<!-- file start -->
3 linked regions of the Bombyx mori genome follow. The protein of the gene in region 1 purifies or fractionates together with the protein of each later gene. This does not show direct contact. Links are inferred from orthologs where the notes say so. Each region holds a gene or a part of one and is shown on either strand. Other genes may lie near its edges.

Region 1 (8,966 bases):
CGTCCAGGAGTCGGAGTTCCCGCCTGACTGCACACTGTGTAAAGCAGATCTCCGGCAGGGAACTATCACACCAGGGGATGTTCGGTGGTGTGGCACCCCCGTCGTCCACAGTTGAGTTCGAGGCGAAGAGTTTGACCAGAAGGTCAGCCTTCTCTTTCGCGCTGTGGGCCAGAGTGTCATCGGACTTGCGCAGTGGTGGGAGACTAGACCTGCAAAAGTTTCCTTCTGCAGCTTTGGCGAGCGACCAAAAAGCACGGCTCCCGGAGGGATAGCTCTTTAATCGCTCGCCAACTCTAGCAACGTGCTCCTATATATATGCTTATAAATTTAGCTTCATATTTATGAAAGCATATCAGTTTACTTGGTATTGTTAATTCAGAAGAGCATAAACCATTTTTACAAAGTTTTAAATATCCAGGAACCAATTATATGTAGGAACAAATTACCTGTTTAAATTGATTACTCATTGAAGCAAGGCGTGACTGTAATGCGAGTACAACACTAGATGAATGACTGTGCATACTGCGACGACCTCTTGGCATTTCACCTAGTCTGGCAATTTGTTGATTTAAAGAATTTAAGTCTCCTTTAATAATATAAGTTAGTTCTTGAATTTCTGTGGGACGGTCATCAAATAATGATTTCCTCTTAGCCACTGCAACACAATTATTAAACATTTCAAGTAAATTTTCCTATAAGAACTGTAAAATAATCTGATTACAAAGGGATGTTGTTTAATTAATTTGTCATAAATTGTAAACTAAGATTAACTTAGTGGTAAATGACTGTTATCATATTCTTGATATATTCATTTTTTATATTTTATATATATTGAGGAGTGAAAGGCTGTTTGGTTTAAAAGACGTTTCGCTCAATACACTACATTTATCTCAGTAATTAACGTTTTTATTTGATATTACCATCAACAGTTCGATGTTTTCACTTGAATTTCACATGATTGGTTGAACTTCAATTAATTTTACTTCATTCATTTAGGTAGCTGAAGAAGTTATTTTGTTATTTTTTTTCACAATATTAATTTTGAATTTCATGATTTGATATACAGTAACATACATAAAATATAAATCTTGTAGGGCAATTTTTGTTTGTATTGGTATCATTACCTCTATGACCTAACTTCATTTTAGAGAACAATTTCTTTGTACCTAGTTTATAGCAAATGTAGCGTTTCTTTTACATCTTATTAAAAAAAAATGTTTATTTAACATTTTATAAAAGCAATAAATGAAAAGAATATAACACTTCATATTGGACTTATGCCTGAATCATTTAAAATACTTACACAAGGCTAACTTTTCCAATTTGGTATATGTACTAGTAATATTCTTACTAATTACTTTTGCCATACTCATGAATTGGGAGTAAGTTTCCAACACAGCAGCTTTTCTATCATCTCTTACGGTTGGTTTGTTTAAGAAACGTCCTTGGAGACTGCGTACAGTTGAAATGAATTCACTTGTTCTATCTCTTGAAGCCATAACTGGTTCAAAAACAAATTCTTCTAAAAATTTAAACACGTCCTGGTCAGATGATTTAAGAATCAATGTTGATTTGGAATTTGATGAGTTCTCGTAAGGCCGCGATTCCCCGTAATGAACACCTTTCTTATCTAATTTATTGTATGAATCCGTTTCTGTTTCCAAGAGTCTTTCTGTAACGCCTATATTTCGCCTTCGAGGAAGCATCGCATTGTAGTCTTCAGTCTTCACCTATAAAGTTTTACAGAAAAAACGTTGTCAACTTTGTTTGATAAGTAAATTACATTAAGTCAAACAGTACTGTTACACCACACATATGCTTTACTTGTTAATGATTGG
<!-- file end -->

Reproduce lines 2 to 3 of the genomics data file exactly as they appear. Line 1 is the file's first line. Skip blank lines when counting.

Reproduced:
Region 1 (8,966 bases):
CGTCCAGGAGTCGGAGTTCCCGCCTGACTGCACACTGTGTAAAGCAGATCTCCGGCAGGGAACTATCACACCAGGGGATGTTCGGTGGTGTGGCACCCCCGTCGTCCACAGTTGAGTTCGAGGCGAAGAGTTTGACCAGAAGGTCAGCCTTCTCTTTCGCGCTGTGGGCCAGAGTGTCATCGGACTTGCGCAGTGGTGGGAGACTAGACCTGCAAAAGTTTCCTTCTGCAGCTTTGGCGAGCGACCAAAAAGCACGGCTCCCGGAGGGATAGCTCTTTAATCGCTCGCCAACTCTAGCAACGTGCTCCTATATATATGCTTATAAATTTAGCTTCATATTTATGAAAGCATATCAGTTTACTTGGTATTGTTAATTCAGAAGAGCATAAACCATTTTTACAAAGTTTTAAATATCCAGGAACCAATTATATGTAGGAACAAATTACCTGTTTAAATTGATTACTCATTGAAGCAAGGCGTGACTGTAATGCGAGTACAACACTAGATGAATGACTGTGCATACTGCGACGACCTCTTGGCATTTCACCTAGTCTGGCAATTTGTTGATTTAAAGAATTTAAGTCTCCTTTAATAATATAAGTTAGTTCTTGAATTTCTGTGGGACGGTCATCAAATAATGATTTCCTCTTAGCCACTGCAACACAATTATTAAACATTTCAAGTAAATTTTCCTATAAGAACTGTAAAATAATCTGATTACAAAGGGATGTTGTTTAATTAATTTGTCATAAATTGTAAACTAAGATTAACTTAGTGGTAAATGACTGTTATCATATTCTTGATATATTCATTTTTTATATTTTATATATATTGAGGAGTGAAAGGCTGTTTGGTTTAAAAGACGTTTCGCTCAATACACTACATTTATCTCAGTAATTAACGTTTTTATTTGATATTACCATCAACAGTTCGATGTTTTCACTTGAATTTCACATGATTGGTTGAACTTCAATTAATTTTACTTCATTCATTTAGGTAGCTGAAGAAGTTATTTTGTTATTTTTTTTCACAATATTAATTTTGAATTTCATGATTTGATATACAGTAACATACATAAAATATAAATCTTGTAGGGCAATTTTTGTTTGTATTGGTATCATTACCTCTATGACCTAACTTCATTTTAGAGAACAATTTCTTTGTACCTAGTTTATAGCAAATGTAGCGTTTCTTTTACATCTTATTAAAAAAAAATGTTTATTTAACATTTTATAAAAGCAATAAATGAAAAGAATATAACACTTCATATTGGACTTATGCCTGAATCATTTAAAATACTTACACAAGGCTAACTTTTCCAATTTGGTATATGTACTAGTAATATTCTTACTAATTACTTTTGCCATACTCATGAATTGGGAGTAAGTTTCCAACACAGCAGCTTTTCTATCATCTCTTACGGTTGGTTTGTTTAAGAAACGTCCTTGGAGACTGCGTACAGTTGAAATGAATTCACTTGTTCTATCTCTTGAAGCCATAACTGGTTCAAAAACAAATTCTTCTAAAAATTTAAACACGTCCTGGTCAGATGATTTAAGAATCAATGTTGATTTGGAATTTGATGAGTTCTCGTAAGGCCGCGATTCCCCGTAATGAACACCTTTCTTATCTAATTTATTGTATGAATCCGTTTCTGTTTCCAAGAGTCTTTCTGTAACGCCTATATTTCGCCTTCGAGGAAGCATCGCATTGTAGTCTTCAGTCTTCACCTATAAAGTTTTACAGAAAAAACGTTGTCAACTTTGTTTGATAAGTAAATTACATTAAGTCAAACAGTACTGTTACACCACACATATGCTTTACTTGTTAATGATTGG